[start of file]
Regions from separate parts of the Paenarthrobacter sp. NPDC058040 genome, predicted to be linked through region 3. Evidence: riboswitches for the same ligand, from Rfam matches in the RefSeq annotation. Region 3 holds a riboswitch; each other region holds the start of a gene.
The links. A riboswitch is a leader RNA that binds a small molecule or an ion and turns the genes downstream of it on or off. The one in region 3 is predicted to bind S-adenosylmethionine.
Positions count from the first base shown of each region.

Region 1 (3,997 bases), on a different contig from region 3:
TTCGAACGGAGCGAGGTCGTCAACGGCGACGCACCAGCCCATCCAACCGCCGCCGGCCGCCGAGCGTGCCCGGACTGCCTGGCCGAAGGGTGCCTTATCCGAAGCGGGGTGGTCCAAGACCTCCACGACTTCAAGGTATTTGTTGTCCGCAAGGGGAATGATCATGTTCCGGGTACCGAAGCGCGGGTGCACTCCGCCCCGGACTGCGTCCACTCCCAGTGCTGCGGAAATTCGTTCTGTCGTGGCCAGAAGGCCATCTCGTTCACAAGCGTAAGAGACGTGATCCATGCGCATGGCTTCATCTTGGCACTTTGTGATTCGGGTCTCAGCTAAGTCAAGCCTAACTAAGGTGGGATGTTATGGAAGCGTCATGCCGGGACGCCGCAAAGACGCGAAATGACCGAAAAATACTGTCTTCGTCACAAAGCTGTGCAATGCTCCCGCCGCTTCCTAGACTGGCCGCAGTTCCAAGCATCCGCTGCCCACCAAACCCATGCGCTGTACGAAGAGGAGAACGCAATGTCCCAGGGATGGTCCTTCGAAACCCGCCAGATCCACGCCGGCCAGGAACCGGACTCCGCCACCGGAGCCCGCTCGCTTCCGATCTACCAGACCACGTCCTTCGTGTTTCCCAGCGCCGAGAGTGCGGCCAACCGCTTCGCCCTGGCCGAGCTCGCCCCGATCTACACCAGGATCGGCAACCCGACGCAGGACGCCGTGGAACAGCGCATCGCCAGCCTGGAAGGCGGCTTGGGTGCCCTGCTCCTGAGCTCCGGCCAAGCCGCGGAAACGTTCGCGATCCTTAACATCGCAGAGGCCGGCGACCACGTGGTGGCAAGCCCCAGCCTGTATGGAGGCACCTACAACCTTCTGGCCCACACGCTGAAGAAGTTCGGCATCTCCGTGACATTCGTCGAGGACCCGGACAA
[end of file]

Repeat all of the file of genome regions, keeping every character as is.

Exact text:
Regions from separate parts of the Paenarthrobacter sp. NPDC058040 genome, predicted to be linked through region 3. Evidence: riboswitches for the same ligand, from Rfam matches in the RefSeq annotation. Region 3 holds a riboswitch; each other region holds the start of a gene.
The links. A riboswitch is a leader RNA that binds a small molecule or an ion and turns the genes downstream of it on or off. The one in region 3 is predicted to bind S-adenosylmethionine.
Positions count from the first base shown of each region.

Region 1 (3,997 bases), on a different contig from region 3:
TTCGAACGGAGCGAGGTCGTCAACGGCGACGCACCAGCCCATCCAACCGCCGCCGGCCGCCGAGCGTGCCCGGACTGCCTGGCCGAAGGGTGCCTTATCCGAAGCGGGGTGGTCCAAGACCTCCACGACTTCAAGGTATTTGTTGTCCGCAAGGGGAATGATCATGTTCCGGGTACCGAAGCGCGGGTGCACTCCGCCCCGGACTGCGTCCACTCCCAGTGCTGCGGAAATTCGTTCTGTCGTGGCCAGAAGGCCATCTCGTTCACAAGCGTAAGAGACGTGATCCATGCGCATGGCTTCATCTTGGCACTTTGTGATTCGGGTCTCAGCTAAGTCAAGCCTAACTAAGGTGGGATGTTATGGAAGCGTCATGCCGGGACGCCGCAAAGACGCGAAATGACCGAAAAATACTGTCTTCGTCACAAAGCTGTGCAATGCTCCCGCCGCTTCCTAGACTGGCCGCAGTTCCAAGCATCCGCTGCCCACCAAACCCATGCGCTGTACGAAGAGGAGAACGCAATGTCCCAGGGATGGTCCTTCGAAACCCGCCAGATCCACGCCGGCCAGGAACCGGACTCCGCCACCGGAGCCCGCTCGCTTCCGATCTACCAGACCACGTCCTTCGTGTTTCCCAGCGCCGAGAGTGCGGCCAACCGCTTCGCCCTGGCCGAGCTCGCCCCGATCTACACCAGGATCGGCAACCCGACGCAGGACGCCGTGGAACAGCGCATCGCCAGCCTGGAAGGCGGCTTGGGTGCCCTGCTCCTGAGCTCCGGCCAAGCCGCGGAAACGTTCGCGATCCTTAACATCGCAGAGGCCGGCGACCACGTGGTGGCAAGCCCCAGCCTGTATGGAGGCACCTACAACCTTCTGGCCCACACGCTGAAGAAGTTCGGCATCTCCGTGACATTCGTCGAGGACCCGGACAA